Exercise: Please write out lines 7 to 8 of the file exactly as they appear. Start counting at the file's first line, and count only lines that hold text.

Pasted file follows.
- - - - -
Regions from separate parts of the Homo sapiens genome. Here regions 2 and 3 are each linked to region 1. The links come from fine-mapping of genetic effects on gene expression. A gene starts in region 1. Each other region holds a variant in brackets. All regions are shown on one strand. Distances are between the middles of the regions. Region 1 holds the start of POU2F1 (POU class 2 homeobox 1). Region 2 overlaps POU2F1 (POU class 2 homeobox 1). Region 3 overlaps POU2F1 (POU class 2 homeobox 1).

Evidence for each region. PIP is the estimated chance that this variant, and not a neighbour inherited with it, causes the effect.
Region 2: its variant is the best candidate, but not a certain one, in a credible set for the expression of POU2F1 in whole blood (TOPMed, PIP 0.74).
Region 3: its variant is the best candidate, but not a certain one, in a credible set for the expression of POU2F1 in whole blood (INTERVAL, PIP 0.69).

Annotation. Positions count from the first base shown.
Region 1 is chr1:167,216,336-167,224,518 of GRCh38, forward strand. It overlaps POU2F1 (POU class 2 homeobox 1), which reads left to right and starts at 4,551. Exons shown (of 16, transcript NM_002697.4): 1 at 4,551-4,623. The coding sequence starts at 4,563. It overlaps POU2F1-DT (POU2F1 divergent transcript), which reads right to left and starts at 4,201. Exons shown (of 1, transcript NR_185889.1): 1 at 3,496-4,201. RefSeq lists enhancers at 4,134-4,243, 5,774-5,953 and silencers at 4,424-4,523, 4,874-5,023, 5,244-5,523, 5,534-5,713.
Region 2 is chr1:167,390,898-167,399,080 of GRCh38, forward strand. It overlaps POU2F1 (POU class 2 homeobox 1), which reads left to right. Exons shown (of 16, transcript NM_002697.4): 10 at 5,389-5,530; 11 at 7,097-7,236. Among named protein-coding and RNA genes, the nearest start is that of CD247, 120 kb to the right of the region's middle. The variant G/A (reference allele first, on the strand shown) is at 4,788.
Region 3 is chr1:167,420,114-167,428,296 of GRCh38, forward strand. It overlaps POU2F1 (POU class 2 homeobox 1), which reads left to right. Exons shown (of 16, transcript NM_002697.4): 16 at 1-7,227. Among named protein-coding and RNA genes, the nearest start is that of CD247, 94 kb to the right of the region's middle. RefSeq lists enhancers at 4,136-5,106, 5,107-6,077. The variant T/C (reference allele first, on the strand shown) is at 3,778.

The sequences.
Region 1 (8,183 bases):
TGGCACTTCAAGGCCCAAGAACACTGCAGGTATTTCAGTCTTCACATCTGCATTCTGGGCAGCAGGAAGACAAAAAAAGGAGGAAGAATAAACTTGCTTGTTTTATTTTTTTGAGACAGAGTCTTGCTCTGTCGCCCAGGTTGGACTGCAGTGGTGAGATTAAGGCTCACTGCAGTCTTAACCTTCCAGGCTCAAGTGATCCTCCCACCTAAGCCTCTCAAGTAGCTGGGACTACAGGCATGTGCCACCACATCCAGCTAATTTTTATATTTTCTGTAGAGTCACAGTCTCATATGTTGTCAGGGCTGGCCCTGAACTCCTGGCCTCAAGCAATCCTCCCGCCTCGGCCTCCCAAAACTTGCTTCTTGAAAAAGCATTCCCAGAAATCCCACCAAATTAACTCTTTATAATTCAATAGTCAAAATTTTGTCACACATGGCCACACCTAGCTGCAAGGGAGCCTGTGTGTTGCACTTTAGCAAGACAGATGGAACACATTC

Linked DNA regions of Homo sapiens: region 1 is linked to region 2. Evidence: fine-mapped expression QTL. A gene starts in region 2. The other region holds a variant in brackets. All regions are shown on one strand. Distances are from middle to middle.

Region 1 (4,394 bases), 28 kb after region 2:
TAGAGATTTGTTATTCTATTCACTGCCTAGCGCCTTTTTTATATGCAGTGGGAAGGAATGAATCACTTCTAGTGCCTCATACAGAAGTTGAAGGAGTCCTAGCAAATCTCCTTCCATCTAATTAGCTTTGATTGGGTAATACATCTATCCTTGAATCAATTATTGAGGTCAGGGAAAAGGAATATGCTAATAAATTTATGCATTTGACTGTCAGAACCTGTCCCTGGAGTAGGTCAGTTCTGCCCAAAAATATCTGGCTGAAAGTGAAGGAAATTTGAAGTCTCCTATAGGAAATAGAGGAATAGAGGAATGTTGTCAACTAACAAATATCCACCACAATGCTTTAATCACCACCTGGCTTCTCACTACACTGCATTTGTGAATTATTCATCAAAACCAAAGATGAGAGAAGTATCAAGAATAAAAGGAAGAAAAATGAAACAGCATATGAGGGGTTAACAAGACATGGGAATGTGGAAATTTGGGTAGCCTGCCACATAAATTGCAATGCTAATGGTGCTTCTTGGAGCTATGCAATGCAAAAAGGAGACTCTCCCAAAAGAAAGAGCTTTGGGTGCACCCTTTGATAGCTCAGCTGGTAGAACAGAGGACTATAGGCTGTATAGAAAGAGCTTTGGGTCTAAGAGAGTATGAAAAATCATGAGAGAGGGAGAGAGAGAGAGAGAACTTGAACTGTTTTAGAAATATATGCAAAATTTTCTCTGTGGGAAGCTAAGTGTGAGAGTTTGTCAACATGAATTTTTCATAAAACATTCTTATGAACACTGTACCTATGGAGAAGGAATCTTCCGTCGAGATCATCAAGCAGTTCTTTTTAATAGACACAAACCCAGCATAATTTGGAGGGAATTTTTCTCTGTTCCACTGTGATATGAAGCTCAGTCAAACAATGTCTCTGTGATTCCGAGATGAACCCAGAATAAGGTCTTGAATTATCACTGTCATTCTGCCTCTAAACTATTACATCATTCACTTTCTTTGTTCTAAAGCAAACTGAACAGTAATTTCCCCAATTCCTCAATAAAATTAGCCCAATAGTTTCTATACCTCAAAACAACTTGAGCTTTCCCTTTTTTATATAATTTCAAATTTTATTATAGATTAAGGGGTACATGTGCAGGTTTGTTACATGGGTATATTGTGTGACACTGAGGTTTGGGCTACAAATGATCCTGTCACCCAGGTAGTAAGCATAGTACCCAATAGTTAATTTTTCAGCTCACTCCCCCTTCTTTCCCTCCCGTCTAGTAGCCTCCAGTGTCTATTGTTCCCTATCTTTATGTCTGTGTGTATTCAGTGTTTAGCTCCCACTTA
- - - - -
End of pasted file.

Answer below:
Region 2 is chr1:167,390,898-167,399,080 of GRCh38, forward strand. It overlaps POU2F1 (POU class 2 homeobox 1), which reads left to right. Exons shown (of 16, transcript NM_002697.4): 10 at 5,389-5,530; 11 at 7,097-7,236. Among named protein-coding and RNA genes, the nearest start is that of CD247, 120 kb to the right of the region's middle. The variant G/A (reference allele first, on the strand shown) is at 4,788.
Region 3 is chr1:167,420,114-167,428,296 of GRCh38, forward strand. It overlaps POU2F1 (POU class 2 homeobox 1), which reads left to right. Exons shown (of 16, transcript NM_002697.4): 16 at 1-7,227. Among named protein-coding and RNA genes, the nearest start is that of CD247, 94 kb to the right of the region's middle. RefSeq lists enhancers at 4,136-5,106, 5,107-6,077. The variant T/C (reference allele first, on the strand shown) is at 3,778.